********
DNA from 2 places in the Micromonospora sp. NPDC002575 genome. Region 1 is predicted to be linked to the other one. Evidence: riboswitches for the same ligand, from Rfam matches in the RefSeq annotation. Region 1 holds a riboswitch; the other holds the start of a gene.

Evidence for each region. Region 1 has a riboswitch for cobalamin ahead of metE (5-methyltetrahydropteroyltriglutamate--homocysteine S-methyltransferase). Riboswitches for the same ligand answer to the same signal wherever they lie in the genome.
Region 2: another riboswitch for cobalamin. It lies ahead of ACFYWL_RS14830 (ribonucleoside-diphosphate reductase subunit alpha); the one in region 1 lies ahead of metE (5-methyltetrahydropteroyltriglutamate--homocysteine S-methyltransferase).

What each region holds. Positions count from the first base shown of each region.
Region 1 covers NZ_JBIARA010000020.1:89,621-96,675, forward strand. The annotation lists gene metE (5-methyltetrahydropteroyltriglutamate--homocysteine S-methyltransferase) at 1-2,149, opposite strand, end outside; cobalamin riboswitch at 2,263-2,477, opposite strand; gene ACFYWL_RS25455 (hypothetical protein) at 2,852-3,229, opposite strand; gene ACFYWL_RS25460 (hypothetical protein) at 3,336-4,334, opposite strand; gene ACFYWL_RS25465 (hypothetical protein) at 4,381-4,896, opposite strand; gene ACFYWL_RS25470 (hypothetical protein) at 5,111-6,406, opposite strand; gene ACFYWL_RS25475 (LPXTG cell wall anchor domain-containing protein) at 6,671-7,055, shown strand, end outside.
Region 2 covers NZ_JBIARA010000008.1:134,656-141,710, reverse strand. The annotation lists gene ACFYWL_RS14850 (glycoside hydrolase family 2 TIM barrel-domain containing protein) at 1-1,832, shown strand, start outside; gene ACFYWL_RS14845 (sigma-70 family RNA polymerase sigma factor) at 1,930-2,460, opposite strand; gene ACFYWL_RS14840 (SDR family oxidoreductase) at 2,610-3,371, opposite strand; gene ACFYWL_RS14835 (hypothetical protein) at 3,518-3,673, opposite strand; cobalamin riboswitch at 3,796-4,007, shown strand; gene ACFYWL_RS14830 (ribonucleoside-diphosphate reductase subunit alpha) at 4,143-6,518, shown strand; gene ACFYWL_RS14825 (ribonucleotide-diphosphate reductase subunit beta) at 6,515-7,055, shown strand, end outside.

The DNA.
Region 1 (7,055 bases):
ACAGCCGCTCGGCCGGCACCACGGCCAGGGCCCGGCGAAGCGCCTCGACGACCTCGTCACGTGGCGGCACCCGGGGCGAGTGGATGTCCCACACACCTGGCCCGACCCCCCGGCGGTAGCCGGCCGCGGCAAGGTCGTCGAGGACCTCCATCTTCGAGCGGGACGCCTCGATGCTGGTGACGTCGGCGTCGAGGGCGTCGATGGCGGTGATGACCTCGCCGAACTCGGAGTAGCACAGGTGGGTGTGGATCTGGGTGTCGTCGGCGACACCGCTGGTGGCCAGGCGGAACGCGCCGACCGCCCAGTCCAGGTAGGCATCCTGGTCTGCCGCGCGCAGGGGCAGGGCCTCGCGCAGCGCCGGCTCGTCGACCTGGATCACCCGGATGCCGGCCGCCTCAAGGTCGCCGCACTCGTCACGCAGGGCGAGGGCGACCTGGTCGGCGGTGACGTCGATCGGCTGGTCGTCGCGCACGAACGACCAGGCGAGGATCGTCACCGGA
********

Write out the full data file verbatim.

DNA from 2 places in the Micromonospora sp. NPDC002575 genome. Region 1 is predicted to be linked to the other one. Evidence: riboswitches for the same ligand, from Rfam matches in the RefSeq annotation. Region 1 holds a riboswitch; the other holds the start of a gene.

Evidence for each region. Region 1 has a riboswitch for cobalamin ahead of metE (5-methyltetrahydropteroyltriglutamate--homocysteine S-methyltransferase). Riboswitches for the same ligand answer to the same signal wherever they lie in the genome.
Region 2: another riboswitch for cobalamin. It lies ahead of ACFYWL_RS14830 (ribonucleoside-diphosphate reductase subunit alpha); the one in region 1 lies ahead of metE (5-methyltetrahydropteroyltriglutamate--homocysteine S-methyltransferase).

What each region holds. Positions count from the first base shown of each region.
Region 1 covers NZ_JBIARA010000020.1:89,621-96,675, forward strand. The annotation lists gene metE (5-methyltetrahydropteroyltriglutamate--homocysteine S-methyltransferase) at 1-2,149, opposite strand, end outside; cobalamin riboswitch at 2,263-2,477, opposite strand; gene ACFYWL_RS25455 (hypothetical protein) at 2,852-3,229, opposite strand; gene ACFYWL_RS25460 (hypothetical protein) at 3,336-4,334, opposite strand; gene ACFYWL_RS25465 (hypothetical protein) at 4,381-4,896, opposite strand; gene ACFYWL_RS25470 (hypothetical protein) at 5,111-6,406, opposite strand; gene ACFYWL_RS25475 (LPXTG cell wall anchor domain-containing protein) at 6,671-7,055, shown strand, end outside.
Region 2 covers NZ_JBIARA010000008.1:134,656-141,710, reverse strand. The annotation lists gene ACFYWL_RS14850 (glycoside hydrolase family 2 TIM barrel-domain containing protein) at 1-1,832, shown strand, start outside; gene ACFYWL_RS14845 (sigma-70 family RNA polymerase sigma factor) at 1,930-2,460, opposite strand; gene ACFYWL_RS14840 (SDR family oxidoreductase) at 2,610-3,371, opposite strand; gene ACFYWL_RS14835 (hypothetical protein) at 3,518-3,673, opposite strand; cobalamin riboswitch at 3,796-4,007, shown strand; gene ACFYWL_RS14830 (ribonucleoside-diphosphate reductase subunit alpha) at 4,143-6,518, shown strand; gene ACFYWL_RS14825 (ribonucleotide-diphosphate reductase subunit beta) at 6,515-7,055, shown strand, end outside.

The DNA.
Region 1 (7,055 bases):
ACAGCCGCTCGGCCGGCACCACGGCCAGGGCCCGGCGAAGCGCCTCGACGACCTCGTCACGTGGCGGCACCCGGGGCGAGTGGATGTCCCACACACCTGGCCCGACCCCCCGGCGGTAGCCGGCCGCGGCAAGGTCGTCGAGGACCTCCATCTTCGAGCGGGACGCCTCGATGCTGGTGACGTCGGCGTCGAGGGCGTCGATGGCGGTGATGACCTCGCCGAACTCGGAGTAGCACAGGTGGGTGTGGATCTGGGTGTCGTCGGCGACACCGCTGGTGGCCAGGCGGAACGCGCCGACCGCCCAGTCCAGGTAGGCATCCTGGTCTGCCGCGCGCAGGGGCAGGGCCTCGCGCAGCGCCGGCTCGTCGACCTGGATCACCCGGATGCCGGCCGCCTCAAGGTCGCCGCACTCGTCACGCAGGGCGAGGGCGACCTGGTCGGCGGTGACGTCGATCGGCTGGTCGTCGCGCACGAACGACCAGGCGAGGATCGTCACCGGA